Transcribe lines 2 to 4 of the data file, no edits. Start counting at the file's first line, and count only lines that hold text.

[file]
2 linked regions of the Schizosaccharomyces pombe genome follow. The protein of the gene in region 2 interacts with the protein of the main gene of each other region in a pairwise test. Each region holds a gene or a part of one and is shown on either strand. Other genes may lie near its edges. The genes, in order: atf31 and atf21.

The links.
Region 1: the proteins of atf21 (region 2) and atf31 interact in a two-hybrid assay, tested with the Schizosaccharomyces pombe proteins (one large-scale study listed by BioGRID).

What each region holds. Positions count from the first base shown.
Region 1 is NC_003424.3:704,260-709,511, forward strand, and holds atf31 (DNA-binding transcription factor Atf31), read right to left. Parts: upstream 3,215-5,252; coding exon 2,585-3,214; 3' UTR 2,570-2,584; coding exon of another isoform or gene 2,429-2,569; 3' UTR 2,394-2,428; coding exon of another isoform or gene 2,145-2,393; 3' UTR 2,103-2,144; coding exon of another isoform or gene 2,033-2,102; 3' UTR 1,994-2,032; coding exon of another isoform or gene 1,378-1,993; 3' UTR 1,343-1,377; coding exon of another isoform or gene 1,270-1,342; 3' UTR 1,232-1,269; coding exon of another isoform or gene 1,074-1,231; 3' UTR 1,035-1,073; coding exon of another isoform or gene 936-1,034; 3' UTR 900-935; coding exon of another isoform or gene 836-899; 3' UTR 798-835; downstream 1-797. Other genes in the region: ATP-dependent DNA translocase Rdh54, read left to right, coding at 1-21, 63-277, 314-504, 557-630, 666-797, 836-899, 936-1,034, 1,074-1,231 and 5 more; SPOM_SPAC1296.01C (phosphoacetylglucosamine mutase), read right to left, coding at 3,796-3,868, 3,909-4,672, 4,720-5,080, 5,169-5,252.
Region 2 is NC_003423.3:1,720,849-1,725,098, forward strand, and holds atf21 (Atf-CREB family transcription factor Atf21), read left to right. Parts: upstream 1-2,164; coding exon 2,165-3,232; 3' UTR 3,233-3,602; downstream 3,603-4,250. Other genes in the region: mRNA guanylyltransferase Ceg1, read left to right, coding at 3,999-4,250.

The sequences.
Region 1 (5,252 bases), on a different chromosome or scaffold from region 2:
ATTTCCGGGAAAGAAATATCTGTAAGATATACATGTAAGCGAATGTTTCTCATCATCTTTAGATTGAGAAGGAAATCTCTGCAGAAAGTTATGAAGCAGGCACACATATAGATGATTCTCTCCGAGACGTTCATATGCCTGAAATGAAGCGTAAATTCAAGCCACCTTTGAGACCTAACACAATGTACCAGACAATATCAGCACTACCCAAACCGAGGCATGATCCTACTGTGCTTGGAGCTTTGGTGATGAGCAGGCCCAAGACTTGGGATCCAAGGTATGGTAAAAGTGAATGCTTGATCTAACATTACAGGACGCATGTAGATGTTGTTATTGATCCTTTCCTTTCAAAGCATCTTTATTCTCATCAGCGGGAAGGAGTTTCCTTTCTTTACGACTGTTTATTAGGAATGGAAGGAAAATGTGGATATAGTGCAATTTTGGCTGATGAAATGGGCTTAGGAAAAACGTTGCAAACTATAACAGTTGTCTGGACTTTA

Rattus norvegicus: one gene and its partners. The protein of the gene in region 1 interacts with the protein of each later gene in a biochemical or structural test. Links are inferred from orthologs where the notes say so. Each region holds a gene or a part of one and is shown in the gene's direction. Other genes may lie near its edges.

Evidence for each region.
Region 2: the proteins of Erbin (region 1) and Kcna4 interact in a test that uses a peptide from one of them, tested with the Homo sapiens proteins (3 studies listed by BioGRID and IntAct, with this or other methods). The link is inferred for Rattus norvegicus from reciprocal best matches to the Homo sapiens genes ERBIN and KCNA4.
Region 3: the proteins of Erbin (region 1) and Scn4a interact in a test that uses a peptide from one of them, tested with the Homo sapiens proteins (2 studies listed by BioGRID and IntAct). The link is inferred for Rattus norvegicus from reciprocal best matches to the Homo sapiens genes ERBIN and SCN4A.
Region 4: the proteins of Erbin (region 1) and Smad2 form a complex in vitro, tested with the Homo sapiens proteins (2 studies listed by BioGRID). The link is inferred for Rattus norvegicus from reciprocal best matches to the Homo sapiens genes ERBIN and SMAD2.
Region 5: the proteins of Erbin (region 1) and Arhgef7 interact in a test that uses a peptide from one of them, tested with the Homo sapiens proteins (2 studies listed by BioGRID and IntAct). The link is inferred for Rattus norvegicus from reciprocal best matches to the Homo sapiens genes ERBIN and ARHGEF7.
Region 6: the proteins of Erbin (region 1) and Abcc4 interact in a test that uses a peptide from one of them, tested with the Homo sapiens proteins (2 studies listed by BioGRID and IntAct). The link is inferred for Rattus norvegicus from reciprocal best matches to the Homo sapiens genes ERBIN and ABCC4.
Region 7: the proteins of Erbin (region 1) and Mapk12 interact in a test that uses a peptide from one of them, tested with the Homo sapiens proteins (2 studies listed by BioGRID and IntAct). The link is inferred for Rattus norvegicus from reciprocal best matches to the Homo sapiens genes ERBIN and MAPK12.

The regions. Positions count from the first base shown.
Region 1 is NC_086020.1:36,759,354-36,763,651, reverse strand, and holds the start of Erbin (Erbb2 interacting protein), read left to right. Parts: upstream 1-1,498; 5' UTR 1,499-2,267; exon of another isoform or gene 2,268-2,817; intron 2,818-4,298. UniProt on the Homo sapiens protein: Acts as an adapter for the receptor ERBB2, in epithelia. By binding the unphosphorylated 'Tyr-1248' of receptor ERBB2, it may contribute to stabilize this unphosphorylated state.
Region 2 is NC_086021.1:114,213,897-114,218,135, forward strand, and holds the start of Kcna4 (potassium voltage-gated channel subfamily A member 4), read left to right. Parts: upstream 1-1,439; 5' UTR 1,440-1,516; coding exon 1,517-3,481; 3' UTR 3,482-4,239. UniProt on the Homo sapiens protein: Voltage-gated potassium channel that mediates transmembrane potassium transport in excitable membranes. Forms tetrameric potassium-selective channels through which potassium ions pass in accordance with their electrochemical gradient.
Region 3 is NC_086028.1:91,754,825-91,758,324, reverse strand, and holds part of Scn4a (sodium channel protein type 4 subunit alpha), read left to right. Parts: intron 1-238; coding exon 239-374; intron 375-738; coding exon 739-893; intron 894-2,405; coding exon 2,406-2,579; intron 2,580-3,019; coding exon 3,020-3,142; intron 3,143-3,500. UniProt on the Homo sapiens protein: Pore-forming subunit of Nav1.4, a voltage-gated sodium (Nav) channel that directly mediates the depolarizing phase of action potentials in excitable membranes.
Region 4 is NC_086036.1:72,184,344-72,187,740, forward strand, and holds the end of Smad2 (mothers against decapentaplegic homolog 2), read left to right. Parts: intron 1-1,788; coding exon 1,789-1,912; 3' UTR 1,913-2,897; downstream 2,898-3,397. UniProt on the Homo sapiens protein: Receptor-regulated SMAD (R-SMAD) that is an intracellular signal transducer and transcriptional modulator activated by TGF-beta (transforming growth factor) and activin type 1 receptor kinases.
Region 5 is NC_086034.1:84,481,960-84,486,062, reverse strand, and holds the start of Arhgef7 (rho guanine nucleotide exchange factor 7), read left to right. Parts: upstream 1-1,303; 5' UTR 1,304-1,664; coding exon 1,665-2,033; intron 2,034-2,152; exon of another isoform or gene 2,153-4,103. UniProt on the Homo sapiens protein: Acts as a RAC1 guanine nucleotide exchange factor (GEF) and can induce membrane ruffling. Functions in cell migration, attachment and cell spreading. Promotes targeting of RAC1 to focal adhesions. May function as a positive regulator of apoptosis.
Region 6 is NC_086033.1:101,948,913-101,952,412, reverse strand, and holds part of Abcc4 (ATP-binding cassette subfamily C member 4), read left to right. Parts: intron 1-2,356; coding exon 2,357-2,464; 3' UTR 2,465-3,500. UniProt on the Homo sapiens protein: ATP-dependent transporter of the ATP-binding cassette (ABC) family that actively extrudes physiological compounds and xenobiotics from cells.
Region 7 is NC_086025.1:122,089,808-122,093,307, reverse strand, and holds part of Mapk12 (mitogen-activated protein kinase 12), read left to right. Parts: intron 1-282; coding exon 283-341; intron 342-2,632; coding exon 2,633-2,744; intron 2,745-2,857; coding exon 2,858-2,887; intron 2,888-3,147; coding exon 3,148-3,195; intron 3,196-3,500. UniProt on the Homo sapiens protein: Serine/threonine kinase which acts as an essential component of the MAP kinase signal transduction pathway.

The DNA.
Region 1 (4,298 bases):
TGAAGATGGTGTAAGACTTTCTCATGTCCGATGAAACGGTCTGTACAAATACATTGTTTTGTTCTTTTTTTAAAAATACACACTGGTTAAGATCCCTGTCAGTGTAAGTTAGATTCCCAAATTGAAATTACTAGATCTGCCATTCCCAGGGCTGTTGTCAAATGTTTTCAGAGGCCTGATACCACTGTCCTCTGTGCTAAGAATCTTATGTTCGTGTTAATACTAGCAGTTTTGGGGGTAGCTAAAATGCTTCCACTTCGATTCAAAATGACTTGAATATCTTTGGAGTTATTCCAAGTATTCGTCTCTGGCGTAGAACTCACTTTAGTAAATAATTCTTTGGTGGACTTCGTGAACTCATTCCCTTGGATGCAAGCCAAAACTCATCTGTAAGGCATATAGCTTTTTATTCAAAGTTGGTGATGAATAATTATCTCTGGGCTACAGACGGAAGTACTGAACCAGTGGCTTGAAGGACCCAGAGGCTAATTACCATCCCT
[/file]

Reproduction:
The links.
Region 1: the proteins of atf21 (region 2) and atf31 interact in a two-hybrid assay, tested with the Schizosaccharomyces pombe proteins (one large-scale study listed by BioGRID).

What each region holds. Positions count from the first base shown.